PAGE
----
I want Lenovo’s innovative new Yoga Book, and here’s why. It’s not because it’s small, thin, and light, making it easy for me to take it anywhere—though that’s a plus. It’s because Lenovo turned the keyboard side into a large, touch-sensitive surface, adding sketchpad superpowers that make it a tool for creativity as much as productivity. The Yoga Book stretches the boundaries of what a computer can do for you.
Let’s take a closer look at this unique device, which will ship in October and cost $549 for the Windows version (a similar Android version will cost $499). It’s small and very slender, just 0.15 to 0.21 inches thin. It sports a 360-degree watchband hinge, much like we’ve seen on other Yoga laptops.
The Yoga Book has a 10.1-inch full HD (1920×1080) IPS touchscreen. That’s a lot of pixels for a small display, but remember, the Yoga Book has a greater mission than spreadsheets and documents.
The CPU is an Intel Atom x5 (so no, this isn’t a power user’s PC), which can be paired with 4GB to 64GB of memory. You also get 64GB of storage and a microSD slot for additional capacity. The 8500mAh battery is specified to last up to 15 hours.
The truly distinctive part of the Yoga Book is its Halo Keyboard, a large touch surface that can be a backlit typing tool or a sketchpad for writing or drawing. I know a lot of people who dislike touchscreen keyboards, but Lenovo has set it up for ease of use. For one, the touch surface is lightly textured glass rather than a smooth, smartphone-like surface, which can get so slippery. Lenovo built in haptic feedback to guide you as you type, plus predictive typing and artificial intelligence so the Yoga Book can improve accuracy over time.
What I love is the ability to tap softly as I type rather than pound keys. After years of using computers, this gives my hands a much-needed break.
A simple, touch toggle switch turns the Halo Keyboard into a touch surface with 2,048 points of pressure. Pick up the Real Pen that also comes with the Yoga Book and use it as a stylus to draw directly on the touch surface. You can also place paper—any kind of paper—onto the surface to write or draw images that will be automatically digitized using Lenovo’s Note Saver app.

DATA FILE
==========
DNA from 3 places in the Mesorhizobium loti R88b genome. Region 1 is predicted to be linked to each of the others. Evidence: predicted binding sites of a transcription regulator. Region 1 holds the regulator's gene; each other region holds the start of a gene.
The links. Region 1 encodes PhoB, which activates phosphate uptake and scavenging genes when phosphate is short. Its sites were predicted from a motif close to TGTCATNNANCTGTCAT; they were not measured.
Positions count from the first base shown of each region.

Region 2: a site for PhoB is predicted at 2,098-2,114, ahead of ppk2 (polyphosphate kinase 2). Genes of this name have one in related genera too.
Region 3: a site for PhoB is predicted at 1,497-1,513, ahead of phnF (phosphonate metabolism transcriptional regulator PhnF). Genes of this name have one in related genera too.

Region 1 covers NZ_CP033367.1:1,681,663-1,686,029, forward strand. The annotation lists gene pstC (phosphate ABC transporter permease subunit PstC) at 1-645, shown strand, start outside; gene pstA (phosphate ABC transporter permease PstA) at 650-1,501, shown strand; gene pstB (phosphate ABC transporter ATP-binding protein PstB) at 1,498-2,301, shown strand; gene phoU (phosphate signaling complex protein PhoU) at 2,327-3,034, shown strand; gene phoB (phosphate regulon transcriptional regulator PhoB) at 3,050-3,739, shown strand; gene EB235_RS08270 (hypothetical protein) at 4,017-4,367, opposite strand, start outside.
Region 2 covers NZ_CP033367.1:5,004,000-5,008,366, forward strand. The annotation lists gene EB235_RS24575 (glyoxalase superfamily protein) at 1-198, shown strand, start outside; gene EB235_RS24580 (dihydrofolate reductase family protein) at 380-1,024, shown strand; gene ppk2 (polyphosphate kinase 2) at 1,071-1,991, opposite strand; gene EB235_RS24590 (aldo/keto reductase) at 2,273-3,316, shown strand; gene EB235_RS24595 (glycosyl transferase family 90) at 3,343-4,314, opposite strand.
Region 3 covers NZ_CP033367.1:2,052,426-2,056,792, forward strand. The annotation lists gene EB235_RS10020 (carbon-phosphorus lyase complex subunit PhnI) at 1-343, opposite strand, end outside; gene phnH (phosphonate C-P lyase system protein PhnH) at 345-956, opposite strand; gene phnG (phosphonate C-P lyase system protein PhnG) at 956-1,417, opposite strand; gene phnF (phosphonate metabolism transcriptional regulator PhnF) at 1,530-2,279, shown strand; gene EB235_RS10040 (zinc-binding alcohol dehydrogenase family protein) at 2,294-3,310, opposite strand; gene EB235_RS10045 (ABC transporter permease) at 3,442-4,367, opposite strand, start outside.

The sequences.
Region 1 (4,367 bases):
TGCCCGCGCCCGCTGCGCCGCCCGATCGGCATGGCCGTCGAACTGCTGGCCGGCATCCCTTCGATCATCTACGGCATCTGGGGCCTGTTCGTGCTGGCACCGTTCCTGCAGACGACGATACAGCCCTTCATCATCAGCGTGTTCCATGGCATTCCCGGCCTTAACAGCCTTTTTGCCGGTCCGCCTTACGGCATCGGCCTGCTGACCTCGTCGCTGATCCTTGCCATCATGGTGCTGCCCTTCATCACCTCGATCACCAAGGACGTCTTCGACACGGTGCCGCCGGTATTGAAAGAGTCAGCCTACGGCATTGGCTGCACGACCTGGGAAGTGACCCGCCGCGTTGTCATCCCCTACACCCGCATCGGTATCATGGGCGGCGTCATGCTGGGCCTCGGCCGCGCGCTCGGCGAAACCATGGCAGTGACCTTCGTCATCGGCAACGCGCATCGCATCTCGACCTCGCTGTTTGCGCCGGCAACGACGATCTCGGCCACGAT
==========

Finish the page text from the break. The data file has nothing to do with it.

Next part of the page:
The app does not do optical character recognition of written notes, but it can output any notes as PDF files. An included Create Pad attaches magnetically to the touch surface to hold paper, or just give you a softer surface upon which to write. The Real Pen doesn’t need batteries—it charges while attached to the Yoga Book—and you can replace its ink cartridges.
I’ve spent just a little time with the Yoga Book during briefings and am looking forward to trying it for a longer period. Like HP’s Sprout, it brings your hands and your creativity into the computing experience, and of course adds the power of digital capture. This is something I could take to a trade show or a museum, or on a trip. It would be light, versatile, and even fun, with better content-creating capabilities than a smartphone but less weight than a traditional PC.
Melissa Riofrio spent her formative journalistic years reviewing some of the biggest iron at PCWorld--desktops, laptops, storage, printers--and she continued to focus on hardware testing during stints at Computer Currents and CNET. Currently, in addition to leading PCWorld’s content direction, she covers productivity laptops and Chromebooks.